Instead of separating citizenship and digital citizenship so distinctly with our students, we need to remember that technology and social media are integrated into their day-to-day lives. We should encourage them to be leaders in every aspect of their lives, including social media. Christy Fennewald brings up an interesting point when she says “citizenship doesn’t end when you shut down the laptop or silence the smartphone. It’s all around us. And it’s just citizenship, period.” As educators, we have the opportunity to cultivate student leaders and citizens who aren’t afraid of making positive change through social media.

Joel Westheimer talks about the 3 types of citizens:

  1. Personally Responsible
  2. Participatory
  3. Justice Oriented

In a recent presentation, Dr. Alec Couros draws attention to some examples that fall under the three categories of citizens, specifically online.

IMG_0887
Image from Dr. Alec Couros
(from Catherine Ready‘s blog)
  1. The personally responsible citizen might sign online petitions, share inoffensive articles, or donate online to their favourite causes.
  2. The participatory citizen might develop and/or share petitions, initiate online fundraisers, or actively share or create information for the social good.
  3. The justice oriented citizen might share articles that disrupt normative thinking, engage in controversial and uncomfortable discussion, or campaign to work toward social change and equity.

The important difference between the three types of citizens is that the justice oriented citizen looks at understanding the underlying issue and acts to solve root causes.

How do we raise these types of citizens? As a primary teacher, implementing social justice in my classroom seems overwhelming at times. However, it helps when I start with empathy. Fostering a community of empathy and understanding is where I always begin. Once students have empathy towards others, they can start to create change.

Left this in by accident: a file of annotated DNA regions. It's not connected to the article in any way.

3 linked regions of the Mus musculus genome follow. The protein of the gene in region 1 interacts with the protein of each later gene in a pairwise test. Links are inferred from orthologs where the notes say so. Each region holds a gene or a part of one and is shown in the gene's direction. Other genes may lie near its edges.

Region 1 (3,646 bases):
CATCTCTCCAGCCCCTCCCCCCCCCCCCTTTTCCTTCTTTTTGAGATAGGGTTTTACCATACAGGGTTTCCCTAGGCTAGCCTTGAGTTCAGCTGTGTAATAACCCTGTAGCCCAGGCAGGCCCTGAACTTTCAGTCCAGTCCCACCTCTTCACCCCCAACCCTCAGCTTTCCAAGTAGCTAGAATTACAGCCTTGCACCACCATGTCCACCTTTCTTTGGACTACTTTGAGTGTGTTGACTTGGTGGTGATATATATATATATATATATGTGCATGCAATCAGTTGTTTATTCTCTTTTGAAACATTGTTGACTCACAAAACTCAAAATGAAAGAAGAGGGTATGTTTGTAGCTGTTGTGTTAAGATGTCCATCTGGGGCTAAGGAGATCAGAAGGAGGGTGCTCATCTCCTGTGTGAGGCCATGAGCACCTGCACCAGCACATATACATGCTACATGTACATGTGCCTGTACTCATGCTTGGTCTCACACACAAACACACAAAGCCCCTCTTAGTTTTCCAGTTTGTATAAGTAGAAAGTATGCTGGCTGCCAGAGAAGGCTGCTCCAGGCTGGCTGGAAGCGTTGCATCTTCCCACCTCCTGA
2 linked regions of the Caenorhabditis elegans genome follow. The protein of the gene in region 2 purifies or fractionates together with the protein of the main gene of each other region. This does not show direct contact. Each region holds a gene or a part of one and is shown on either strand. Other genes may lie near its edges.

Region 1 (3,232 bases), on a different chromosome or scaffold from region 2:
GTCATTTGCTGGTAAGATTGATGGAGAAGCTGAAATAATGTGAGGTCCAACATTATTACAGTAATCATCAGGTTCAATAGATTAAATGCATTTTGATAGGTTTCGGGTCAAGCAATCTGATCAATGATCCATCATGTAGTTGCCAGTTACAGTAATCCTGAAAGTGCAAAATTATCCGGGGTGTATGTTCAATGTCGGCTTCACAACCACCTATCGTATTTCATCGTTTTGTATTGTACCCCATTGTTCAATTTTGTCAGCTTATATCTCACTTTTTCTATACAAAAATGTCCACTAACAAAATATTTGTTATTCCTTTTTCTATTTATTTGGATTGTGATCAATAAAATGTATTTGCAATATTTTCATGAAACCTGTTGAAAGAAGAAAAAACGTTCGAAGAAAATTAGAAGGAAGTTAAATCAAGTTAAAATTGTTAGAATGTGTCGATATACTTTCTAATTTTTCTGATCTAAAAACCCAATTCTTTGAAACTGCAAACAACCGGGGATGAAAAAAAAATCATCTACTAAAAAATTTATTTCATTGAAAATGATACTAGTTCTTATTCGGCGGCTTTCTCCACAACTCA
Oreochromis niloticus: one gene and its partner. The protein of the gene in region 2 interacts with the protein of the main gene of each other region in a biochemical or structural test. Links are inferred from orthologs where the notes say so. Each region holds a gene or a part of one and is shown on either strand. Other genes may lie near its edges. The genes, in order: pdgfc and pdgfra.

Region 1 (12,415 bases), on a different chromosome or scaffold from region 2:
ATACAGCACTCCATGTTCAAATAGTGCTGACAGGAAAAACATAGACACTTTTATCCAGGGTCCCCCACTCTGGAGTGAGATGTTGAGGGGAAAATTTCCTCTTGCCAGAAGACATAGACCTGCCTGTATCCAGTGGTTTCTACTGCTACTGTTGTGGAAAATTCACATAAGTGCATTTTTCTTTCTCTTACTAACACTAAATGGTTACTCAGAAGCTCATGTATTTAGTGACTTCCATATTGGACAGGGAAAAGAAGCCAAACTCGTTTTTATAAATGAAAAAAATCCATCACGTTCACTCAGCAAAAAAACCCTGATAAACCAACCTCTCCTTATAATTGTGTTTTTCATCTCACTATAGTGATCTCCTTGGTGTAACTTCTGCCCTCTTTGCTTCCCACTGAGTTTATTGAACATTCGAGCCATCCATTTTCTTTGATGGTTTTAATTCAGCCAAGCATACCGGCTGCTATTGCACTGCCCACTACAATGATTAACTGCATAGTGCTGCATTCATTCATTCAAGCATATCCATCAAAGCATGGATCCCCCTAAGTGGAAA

It’s important for students to know that they are not too young to make a difference and their voices matter in the movement of social activism. As educators, it’s our responsibility to empower our students so that they can use their online presence to do something positive for our world.

So, is it possible for a hashtag to have impact? Yes, but it doesn’t just stop there. Let’s model and teach our students to move from participating citizens, to engaged and justice oriented citizens. We don’t want to forget the act in #socialactivism.

Week 8 – How to Play Jazz Piano (Improv Attempts)

One of my biggest challenges in learning how to play jazz music has been figuring out how to practice.  With classical music, my practice has always been very “prescribed” – technical warm ups and practice, followed by working on specific pieces. This might include hands separate practice, slow metronome work and focusing on small sections.  In fact, it was very rare that I would do a full run through of a piece because it was not an efficient use of my practice time.  With my jazz learning project, I feel like I am always jumping to the “full run through” phase without taking the time to build a solid foundation.  Looks like I need to take my own advice! This week I tried slowing down and focusing on some of the fundamental aspects of crafting a solo.  My recap this week highlights that I have a long way to go!

What I worked on:

  • Started practicing how to solo (improvise) over “Autumn Leaves”.
  • Scales, scales and more scales!
soloing over autumn leaves A section
Example of different scale patterns

Wins:

  • I found a few great resources that help me understand why you choose particular scales to create your solos. It was a nice connection to my previous scale practice from studying classical music.

Fails:

  • I underestimated the amount of practice needed to incorporate these news scales in my soloing – I need more time.